“Gosh I hate this camera,” I mumbled so Dad won’t hear me. He never liked it if I complained.
Starting with our arrival in Guam at three in the morning, our family didn’t know how to rest; in no time it was morning and we went to supermarkets to see American groceries. We haven’t seen the tall shelves and the vast amount of stuff for five years. Guam was just the place for warmth and short distance travel. Three hours’ flight from Japan and we walked into the humid air.
It was already getting dark on our first special night. Reserving a table at the BBQ and dance show held in Hilton made it even more special. We rode a bus and were led to a backyard, where tables of food were set up and the stage was ready with musicians, setting up exotic, guitar-like instruments that I’d never seen before. We saw our table right in the middle of the whole floor. Not too far or close to the stage, it was perfect, and we had the whole table to ourselves.
“Nice!” I snapped my fingers. Mom and Dad seemed to be satisfied, too.
We sat and waited till the drinks came and dashed to the buffet. Barbequed beef, chicken, steamed lobsters, fresh salad, sweet desserts; it made us forget our exhaustion and the humidity. My parents were excited more than I expected; both had a plate in their left and right hands, both full with food to nourish them. My sister and I held one each.
The music started when we sat down and started the feast. The men were wearing sombreros and started jamming on the guitars. We listened and ate non-stop and headed for dessert when the music ended.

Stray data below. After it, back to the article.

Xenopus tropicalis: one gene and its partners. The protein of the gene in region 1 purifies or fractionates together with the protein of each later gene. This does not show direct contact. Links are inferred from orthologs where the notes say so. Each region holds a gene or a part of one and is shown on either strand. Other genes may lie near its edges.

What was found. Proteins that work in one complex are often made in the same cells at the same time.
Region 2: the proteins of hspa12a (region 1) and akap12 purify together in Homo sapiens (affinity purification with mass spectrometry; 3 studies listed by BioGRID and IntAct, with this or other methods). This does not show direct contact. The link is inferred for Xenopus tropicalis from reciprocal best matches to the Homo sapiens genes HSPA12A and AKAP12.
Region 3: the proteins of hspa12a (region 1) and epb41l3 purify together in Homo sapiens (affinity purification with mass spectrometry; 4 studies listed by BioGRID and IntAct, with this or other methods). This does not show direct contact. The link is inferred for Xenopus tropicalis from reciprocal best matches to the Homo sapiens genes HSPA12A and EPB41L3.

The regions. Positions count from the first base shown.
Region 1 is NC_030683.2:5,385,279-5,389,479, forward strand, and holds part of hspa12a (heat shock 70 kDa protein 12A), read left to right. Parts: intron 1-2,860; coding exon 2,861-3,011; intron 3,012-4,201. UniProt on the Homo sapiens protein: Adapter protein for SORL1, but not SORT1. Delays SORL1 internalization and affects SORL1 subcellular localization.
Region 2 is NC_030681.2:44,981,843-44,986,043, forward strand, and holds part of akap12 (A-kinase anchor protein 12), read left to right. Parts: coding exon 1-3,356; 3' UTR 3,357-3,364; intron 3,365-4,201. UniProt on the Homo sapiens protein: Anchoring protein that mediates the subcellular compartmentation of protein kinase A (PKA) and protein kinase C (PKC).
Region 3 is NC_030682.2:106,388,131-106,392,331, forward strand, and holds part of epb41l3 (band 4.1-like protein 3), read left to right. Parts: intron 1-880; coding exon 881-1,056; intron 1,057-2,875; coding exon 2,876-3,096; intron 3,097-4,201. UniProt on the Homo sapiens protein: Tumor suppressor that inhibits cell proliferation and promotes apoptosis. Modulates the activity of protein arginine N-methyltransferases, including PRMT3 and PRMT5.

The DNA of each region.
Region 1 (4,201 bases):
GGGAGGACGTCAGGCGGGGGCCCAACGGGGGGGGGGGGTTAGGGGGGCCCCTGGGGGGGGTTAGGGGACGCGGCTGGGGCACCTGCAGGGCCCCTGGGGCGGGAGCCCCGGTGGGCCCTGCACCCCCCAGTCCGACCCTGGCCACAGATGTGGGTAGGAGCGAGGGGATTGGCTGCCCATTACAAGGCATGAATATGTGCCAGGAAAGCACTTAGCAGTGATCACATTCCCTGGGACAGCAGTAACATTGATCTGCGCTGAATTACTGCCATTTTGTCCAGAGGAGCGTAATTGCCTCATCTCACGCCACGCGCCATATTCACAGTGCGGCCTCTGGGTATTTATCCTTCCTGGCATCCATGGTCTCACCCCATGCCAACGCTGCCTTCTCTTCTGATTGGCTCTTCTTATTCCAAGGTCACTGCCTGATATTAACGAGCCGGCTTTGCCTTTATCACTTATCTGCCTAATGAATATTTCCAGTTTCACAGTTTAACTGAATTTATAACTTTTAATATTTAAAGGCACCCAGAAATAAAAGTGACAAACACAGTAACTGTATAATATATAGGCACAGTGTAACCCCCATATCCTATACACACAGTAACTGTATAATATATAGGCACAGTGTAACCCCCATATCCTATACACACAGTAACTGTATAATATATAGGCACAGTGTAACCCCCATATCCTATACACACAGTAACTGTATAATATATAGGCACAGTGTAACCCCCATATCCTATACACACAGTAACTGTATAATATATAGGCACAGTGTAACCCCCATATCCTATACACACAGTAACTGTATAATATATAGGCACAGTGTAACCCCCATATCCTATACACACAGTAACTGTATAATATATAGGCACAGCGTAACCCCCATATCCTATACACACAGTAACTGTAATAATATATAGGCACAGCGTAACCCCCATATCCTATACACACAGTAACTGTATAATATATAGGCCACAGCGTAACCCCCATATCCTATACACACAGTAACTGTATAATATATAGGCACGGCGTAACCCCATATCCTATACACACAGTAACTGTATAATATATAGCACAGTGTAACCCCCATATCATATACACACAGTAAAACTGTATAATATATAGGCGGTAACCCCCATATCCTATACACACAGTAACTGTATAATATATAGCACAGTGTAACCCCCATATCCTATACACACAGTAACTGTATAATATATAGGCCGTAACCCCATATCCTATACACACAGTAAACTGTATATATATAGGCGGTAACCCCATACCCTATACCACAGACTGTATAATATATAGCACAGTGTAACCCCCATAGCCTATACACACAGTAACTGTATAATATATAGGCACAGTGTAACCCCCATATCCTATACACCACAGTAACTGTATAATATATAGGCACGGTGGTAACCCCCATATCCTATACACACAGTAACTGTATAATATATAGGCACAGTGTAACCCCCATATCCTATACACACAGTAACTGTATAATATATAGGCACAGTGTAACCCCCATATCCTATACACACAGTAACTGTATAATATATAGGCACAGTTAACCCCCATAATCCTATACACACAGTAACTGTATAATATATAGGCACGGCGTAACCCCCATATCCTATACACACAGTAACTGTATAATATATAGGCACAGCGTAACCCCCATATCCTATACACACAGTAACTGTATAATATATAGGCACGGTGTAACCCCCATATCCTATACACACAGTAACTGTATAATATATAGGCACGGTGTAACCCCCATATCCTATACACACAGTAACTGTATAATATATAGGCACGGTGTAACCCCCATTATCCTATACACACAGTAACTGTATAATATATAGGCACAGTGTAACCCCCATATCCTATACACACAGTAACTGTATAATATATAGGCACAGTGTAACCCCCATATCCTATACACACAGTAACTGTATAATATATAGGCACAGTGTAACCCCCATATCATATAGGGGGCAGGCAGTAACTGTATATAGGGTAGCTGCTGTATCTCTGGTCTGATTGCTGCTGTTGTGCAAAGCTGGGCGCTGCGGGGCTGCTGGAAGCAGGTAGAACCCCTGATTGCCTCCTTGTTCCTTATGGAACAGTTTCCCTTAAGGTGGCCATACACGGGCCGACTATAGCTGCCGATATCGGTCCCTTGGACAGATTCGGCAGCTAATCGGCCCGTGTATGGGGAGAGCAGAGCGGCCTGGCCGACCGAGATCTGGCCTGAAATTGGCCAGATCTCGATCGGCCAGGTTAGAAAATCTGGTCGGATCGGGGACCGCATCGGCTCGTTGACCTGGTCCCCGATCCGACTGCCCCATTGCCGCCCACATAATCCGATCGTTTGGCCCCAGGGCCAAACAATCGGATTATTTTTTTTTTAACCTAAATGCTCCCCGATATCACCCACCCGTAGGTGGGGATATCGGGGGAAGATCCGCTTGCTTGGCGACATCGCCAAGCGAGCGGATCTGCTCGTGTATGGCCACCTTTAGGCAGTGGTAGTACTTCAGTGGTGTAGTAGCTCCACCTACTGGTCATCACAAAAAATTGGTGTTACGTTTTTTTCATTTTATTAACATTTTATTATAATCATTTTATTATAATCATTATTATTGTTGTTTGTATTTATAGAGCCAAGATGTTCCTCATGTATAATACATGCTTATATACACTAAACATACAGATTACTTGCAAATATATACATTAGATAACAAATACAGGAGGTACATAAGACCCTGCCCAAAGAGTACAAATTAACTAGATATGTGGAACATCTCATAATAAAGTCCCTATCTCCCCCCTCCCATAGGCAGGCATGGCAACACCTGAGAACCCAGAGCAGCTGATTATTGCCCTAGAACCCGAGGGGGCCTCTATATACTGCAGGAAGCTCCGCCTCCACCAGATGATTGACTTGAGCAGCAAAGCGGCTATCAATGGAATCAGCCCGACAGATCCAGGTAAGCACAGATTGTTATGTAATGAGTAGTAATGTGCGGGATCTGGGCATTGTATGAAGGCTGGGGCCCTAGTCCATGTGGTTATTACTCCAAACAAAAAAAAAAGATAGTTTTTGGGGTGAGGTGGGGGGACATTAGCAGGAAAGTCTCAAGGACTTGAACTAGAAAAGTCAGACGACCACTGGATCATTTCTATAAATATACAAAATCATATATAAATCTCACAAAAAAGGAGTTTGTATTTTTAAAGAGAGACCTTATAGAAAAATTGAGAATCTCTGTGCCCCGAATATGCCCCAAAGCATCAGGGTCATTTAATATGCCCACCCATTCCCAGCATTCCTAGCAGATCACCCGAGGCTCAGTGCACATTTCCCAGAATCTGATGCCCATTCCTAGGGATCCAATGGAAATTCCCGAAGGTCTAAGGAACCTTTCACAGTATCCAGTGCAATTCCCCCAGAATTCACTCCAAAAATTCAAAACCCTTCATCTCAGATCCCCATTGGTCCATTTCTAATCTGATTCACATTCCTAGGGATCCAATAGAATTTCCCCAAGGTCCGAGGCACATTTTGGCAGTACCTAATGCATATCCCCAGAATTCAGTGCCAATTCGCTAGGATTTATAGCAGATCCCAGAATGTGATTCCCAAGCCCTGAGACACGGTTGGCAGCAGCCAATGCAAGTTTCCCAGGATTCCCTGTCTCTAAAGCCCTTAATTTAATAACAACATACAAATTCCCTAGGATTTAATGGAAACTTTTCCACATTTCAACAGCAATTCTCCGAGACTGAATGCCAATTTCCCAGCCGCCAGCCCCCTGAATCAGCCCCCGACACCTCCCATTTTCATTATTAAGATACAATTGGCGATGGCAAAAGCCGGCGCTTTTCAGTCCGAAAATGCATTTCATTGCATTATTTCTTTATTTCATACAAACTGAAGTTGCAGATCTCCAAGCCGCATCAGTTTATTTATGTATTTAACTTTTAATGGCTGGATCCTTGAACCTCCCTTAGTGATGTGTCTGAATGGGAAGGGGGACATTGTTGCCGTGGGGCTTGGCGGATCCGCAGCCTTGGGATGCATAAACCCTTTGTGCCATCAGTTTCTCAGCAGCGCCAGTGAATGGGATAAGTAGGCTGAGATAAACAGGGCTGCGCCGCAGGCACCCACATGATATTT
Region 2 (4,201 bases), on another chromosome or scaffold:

Applause boomed when men with special costumes and masks danced with sticks. Soon women with bushy green skirts and coconut bikinis came out and danced. The Polynesian dance had started——something I really wanted to see. Later they came down from the stage and danced between our tables.
A tall girl was around our table, shaking her hips so fast the skirts were spreading like flames, green flames, burning hot in the evening light. She never moved her upper body, her arms or shoulders, just her waist. Her arms went so smoothly, left to right.
We were fascinated by the green flames and beauty; we took a photo of her. Anna took a shot when she was behind Dad.
“It’s just a blur,” Anna sighed. Well yeah, a green blur behind Dad.
We tried a few times, even Dad did, but she was always just a blur. She was around us for a long time, and we had enough chances! It was almost the fifth time when Mom said, “She’s here!”
Dad took one flash of the girl, me, and my sister. It was the best; we could see her smiling face! But her body was just a blur again. We looked up. She was still dancing, so beautiful, so hard to capture in a frame.
“I hate this camera,” I sighed. “It doesn’t work when we need it to.”
And her beauty took our breath away, making us forget everything else.